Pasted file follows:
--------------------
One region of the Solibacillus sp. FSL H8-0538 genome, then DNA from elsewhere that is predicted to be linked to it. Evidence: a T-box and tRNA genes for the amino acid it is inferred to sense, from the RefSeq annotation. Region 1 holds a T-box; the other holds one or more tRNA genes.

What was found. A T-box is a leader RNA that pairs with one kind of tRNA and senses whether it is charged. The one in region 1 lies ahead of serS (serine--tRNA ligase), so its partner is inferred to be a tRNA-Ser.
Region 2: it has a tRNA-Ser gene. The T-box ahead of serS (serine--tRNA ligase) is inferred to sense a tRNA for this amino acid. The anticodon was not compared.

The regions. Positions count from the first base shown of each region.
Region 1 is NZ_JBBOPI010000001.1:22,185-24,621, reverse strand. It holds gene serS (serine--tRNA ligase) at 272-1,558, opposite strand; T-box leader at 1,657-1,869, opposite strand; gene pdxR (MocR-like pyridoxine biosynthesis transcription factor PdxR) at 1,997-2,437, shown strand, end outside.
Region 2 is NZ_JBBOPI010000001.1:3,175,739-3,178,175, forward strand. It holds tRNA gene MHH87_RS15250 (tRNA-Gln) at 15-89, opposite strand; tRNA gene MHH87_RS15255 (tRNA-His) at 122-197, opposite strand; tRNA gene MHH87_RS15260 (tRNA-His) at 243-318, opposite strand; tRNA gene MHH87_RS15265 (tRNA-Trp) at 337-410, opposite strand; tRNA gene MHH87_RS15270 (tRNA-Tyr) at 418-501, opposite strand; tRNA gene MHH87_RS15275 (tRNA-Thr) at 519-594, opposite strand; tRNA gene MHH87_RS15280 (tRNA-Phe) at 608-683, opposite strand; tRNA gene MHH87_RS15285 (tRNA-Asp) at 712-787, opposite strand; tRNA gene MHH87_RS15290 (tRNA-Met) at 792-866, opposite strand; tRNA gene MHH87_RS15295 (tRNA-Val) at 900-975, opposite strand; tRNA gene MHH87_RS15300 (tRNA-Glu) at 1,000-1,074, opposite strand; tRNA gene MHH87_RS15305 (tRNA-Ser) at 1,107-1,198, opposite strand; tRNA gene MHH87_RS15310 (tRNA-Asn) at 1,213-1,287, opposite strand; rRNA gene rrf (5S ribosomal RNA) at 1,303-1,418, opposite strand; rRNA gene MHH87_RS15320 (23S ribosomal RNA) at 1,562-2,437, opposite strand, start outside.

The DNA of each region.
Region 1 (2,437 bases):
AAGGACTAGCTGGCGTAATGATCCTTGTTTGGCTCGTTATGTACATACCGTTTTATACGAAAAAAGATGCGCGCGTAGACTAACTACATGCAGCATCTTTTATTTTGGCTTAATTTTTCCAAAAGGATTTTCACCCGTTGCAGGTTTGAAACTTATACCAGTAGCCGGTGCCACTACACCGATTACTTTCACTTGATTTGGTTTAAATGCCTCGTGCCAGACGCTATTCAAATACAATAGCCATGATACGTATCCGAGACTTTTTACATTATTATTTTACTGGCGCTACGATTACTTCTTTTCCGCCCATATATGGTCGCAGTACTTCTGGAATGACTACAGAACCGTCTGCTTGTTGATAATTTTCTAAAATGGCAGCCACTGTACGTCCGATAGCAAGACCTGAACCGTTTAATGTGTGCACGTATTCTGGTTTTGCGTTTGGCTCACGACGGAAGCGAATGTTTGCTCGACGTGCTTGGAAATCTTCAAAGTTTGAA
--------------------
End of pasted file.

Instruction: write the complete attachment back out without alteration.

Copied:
One region of the Solibacillus sp. FSL H8-0538 genome, then DNA from elsewhere that is predicted to be linked to it. Evidence: a T-box and tRNA genes for the amino acid it is inferred to sense, from the RefSeq annotation. Region 1 holds a T-box; the other holds one or more tRNA genes.

What was found. A T-box is a leader RNA that pairs with one kind of tRNA and senses whether it is charged. The one in region 1 lies ahead of serS (serine--tRNA ligase), so its partner is inferred to be a tRNA-Ser.
Region 2: it has a tRNA-Ser gene. The T-box ahead of serS (serine--tRNA ligase) is inferred to sense a tRNA for this amino acid. The anticodon was not compared.

The regions. Positions count from the first base shown of each region.
Region 1 is NZ_JBBOPI010000001.1:22,185-24,621, reverse strand. It holds gene serS (serine--tRNA ligase) at 272-1,558, opposite strand; T-box leader at 1,657-1,869, opposite strand; gene pdxR (MocR-like pyridoxine biosynthesis transcription factor PdxR) at 1,997-2,437, shown strand, end outside.
Region 2 is NZ_JBBOPI010000001.1:3,175,739-3,178,175, forward strand. It holds tRNA gene MHH87_RS15250 (tRNA-Gln) at 15-89, opposite strand; tRNA gene MHH87_RS15255 (tRNA-His) at 122-197, opposite strand; tRNA gene MHH87_RS15260 (tRNA-His) at 243-318, opposite strand; tRNA gene MHH87_RS15265 (tRNA-Trp) at 337-410, opposite strand; tRNA gene MHH87_RS15270 (tRNA-Tyr) at 418-501, opposite strand; tRNA gene MHH87_RS15275 (tRNA-Thr) at 519-594, opposite strand; tRNA gene MHH87_RS15280 (tRNA-Phe) at 608-683, opposite strand; tRNA gene MHH87_RS15285 (tRNA-Asp) at 712-787, opposite strand; tRNA gene MHH87_RS15290 (tRNA-Met) at 792-866, opposite strand; tRNA gene MHH87_RS15295 (tRNA-Val) at 900-975, opposite strand; tRNA gene MHH87_RS15300 (tRNA-Glu) at 1,000-1,074, opposite strand; tRNA gene MHH87_RS15305 (tRNA-Ser) at 1,107-1,198, opposite strand; tRNA gene MHH87_RS15310 (tRNA-Asn) at 1,213-1,287, opposite strand; rRNA gene rrf (5S ribosomal RNA) at 1,303-1,418, opposite strand; rRNA gene MHH87_RS15320 (23S ribosomal RNA) at 1,562-2,437, opposite strand, start outside.

The DNA of each region.
Region 1 (2,437 bases):
AAGGACTAGCTGGCGTAATGATCCTTGTTTGGCTCGTTATGTACATACCGTTTTATACGAAAAAAGATGCGCGCGTAGACTAACTACATGCAGCATCTTTTATTTTGGCTTAATTTTTCCAAAAGGATTTTCACCCGTTGCAGGTTTGAAACTTATACCAGTAGCCGGTGCCACTACACCGATTACTTTCACTTGATTTGGTTTAAATGCCTCGTGCCAGACGCTATTCAAATACAATAGCCATGATACGTATCCGAGACTTTTTACATTATTATTTTACTGGCGCTACGATTACTTCTTTTCCGCCCATATATGGTCGCAGTACTTCTGGAATGACTACAGAACCGTCTGCTTGTTGATAATTTTCTAAAATGGCAGCCACTGTACGTCCGATAGCAAGACCTGAACCGTTTAATGTGTGCACGTATTCTGGTTTTGCGTTTGGCTCACGACGGAAGCGAATGTTTGCTCGACGTGCTTGGAAATCTTCAAAGTTTGAA